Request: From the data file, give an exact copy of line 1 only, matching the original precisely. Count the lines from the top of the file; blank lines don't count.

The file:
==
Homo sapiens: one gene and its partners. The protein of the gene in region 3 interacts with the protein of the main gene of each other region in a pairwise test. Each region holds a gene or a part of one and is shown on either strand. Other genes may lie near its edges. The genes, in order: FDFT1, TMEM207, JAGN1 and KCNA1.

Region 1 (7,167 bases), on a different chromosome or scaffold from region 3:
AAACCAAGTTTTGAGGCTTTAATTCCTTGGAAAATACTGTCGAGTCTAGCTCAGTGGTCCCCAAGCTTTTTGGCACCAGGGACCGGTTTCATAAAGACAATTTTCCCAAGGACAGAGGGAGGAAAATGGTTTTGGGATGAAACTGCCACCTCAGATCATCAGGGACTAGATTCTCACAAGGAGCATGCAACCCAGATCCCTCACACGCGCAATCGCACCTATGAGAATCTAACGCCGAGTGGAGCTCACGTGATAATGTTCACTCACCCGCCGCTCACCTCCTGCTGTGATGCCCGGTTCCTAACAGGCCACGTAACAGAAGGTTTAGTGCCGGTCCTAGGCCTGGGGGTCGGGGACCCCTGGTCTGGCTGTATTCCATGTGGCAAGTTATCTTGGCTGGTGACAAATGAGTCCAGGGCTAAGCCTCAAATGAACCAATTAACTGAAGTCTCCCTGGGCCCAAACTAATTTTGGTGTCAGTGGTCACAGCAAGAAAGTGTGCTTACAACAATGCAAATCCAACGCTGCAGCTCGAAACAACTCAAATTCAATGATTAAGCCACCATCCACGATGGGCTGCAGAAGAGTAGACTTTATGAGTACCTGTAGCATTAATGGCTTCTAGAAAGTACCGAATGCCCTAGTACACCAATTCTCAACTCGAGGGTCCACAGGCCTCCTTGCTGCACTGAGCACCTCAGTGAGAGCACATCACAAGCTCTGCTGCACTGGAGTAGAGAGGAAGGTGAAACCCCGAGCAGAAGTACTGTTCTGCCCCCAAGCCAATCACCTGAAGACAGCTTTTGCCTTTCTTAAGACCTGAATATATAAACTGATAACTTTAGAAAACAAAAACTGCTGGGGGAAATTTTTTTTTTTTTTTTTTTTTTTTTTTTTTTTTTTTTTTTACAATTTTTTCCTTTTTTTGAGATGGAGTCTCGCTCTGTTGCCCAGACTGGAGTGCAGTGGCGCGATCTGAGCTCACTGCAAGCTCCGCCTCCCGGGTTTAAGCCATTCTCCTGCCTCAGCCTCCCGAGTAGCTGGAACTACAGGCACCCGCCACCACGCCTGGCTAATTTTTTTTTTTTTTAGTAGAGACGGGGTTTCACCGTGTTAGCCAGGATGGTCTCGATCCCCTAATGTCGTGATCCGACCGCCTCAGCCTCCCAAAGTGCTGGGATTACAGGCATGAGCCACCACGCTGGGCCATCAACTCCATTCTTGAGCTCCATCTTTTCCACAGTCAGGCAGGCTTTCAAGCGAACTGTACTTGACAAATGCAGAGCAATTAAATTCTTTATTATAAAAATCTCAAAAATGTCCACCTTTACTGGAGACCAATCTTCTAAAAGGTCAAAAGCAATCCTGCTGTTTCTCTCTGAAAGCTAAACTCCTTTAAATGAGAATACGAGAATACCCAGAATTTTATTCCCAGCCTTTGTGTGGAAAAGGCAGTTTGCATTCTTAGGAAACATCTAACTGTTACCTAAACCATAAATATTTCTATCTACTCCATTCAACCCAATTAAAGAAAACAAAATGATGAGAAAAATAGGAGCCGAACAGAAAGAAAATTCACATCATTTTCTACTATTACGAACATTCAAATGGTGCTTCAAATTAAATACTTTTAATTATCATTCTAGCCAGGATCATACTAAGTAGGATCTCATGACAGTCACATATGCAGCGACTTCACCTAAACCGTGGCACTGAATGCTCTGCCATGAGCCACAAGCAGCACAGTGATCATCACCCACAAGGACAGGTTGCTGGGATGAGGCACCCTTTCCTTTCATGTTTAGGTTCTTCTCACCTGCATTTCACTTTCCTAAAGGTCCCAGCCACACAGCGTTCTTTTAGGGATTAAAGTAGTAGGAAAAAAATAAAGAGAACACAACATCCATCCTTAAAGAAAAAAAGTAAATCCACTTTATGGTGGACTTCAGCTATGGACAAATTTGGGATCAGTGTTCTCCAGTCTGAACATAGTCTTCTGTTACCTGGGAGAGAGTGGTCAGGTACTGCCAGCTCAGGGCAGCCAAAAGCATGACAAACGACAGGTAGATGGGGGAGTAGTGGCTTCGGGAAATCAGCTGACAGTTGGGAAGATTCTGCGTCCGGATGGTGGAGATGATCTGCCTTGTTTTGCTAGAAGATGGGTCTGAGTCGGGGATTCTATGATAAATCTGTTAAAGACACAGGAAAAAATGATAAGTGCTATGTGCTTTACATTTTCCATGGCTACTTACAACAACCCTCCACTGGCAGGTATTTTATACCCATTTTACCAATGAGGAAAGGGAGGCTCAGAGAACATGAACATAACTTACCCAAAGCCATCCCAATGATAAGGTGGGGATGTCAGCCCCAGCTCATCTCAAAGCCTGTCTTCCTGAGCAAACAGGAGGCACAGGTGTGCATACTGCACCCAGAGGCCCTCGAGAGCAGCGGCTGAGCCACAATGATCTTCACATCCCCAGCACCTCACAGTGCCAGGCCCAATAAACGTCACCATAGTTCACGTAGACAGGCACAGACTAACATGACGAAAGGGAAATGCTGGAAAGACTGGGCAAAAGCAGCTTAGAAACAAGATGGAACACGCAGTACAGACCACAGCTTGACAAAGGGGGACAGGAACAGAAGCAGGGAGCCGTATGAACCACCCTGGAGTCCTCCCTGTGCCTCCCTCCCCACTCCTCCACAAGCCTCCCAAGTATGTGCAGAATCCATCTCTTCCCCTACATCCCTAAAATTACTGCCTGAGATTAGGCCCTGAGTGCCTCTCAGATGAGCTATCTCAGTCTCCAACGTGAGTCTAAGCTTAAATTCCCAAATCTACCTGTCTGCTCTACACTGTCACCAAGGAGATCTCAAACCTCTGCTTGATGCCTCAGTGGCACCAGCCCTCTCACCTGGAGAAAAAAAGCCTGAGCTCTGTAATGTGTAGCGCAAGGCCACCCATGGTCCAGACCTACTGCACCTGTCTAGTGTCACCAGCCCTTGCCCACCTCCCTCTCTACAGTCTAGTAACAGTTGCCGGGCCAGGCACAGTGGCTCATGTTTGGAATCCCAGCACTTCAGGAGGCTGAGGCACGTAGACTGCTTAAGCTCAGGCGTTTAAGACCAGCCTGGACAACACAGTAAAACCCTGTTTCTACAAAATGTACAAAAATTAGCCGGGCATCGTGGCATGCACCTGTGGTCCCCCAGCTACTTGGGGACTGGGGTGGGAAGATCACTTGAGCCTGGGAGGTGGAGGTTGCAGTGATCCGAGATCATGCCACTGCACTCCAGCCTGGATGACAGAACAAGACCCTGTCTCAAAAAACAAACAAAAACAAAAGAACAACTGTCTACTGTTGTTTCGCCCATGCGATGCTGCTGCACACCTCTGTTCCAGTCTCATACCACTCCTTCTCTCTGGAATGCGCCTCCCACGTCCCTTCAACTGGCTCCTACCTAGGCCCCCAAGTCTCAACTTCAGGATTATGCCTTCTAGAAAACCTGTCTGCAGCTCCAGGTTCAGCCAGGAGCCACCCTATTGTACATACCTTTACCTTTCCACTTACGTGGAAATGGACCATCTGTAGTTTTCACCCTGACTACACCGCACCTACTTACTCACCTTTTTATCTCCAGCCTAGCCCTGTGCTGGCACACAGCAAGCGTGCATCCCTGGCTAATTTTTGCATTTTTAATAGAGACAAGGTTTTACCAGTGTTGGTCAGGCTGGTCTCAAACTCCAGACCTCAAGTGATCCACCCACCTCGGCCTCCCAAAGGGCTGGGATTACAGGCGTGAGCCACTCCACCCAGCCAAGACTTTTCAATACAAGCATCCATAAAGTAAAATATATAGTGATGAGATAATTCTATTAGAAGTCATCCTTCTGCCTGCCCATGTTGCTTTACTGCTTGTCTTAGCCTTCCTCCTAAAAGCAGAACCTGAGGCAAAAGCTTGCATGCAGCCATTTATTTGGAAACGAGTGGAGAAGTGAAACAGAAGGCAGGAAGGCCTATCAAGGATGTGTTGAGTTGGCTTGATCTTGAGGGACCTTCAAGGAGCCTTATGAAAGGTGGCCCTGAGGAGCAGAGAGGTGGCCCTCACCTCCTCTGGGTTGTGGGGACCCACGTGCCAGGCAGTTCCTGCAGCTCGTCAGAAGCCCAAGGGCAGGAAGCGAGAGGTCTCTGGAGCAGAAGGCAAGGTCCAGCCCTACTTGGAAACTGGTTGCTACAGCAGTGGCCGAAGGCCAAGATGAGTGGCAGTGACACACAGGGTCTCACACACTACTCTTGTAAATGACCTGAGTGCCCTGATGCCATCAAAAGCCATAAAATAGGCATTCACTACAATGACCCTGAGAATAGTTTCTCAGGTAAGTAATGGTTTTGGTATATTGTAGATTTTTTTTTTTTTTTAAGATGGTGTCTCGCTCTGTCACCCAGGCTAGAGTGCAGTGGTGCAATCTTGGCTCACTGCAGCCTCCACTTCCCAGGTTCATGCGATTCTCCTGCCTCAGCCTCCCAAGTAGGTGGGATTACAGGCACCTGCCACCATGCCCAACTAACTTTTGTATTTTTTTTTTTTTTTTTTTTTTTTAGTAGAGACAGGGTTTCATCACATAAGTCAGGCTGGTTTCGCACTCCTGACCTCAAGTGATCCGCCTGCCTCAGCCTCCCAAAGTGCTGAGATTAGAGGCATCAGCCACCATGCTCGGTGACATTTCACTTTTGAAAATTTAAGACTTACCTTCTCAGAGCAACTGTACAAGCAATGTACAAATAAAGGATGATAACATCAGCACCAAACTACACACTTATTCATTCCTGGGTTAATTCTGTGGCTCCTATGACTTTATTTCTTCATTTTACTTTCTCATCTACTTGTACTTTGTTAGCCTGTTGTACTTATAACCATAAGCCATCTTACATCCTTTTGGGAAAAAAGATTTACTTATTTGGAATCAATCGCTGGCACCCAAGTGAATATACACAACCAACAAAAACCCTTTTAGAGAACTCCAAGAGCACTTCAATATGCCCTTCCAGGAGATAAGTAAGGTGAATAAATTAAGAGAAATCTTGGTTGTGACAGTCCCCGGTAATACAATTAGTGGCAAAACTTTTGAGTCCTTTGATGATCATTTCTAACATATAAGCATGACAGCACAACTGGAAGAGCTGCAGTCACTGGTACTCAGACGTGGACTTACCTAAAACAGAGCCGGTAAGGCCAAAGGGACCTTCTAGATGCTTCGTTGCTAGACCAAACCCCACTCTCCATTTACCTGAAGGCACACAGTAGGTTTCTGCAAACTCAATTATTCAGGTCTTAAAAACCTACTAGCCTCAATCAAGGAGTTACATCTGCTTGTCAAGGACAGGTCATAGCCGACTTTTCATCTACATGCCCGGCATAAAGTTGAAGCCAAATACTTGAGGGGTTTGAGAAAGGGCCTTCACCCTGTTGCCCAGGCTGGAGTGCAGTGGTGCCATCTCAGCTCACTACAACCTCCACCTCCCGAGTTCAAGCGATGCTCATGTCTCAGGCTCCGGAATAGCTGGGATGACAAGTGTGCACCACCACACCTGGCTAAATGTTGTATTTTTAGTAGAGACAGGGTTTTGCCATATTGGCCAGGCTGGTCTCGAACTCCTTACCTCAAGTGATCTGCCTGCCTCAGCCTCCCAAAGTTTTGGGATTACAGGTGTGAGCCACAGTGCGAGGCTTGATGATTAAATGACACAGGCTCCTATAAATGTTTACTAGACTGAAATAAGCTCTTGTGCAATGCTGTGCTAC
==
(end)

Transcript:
Homo sapiens: one gene and its partners. The protein of the gene in region 3 interacts with the protein of the main gene of each other region in a pairwise test. Each region holds a gene or a part of one and is shown on either strand. Other genes may lie near its edges. The genes, in order: FDFT1, TMEM207, JAGN1 and KCNA1.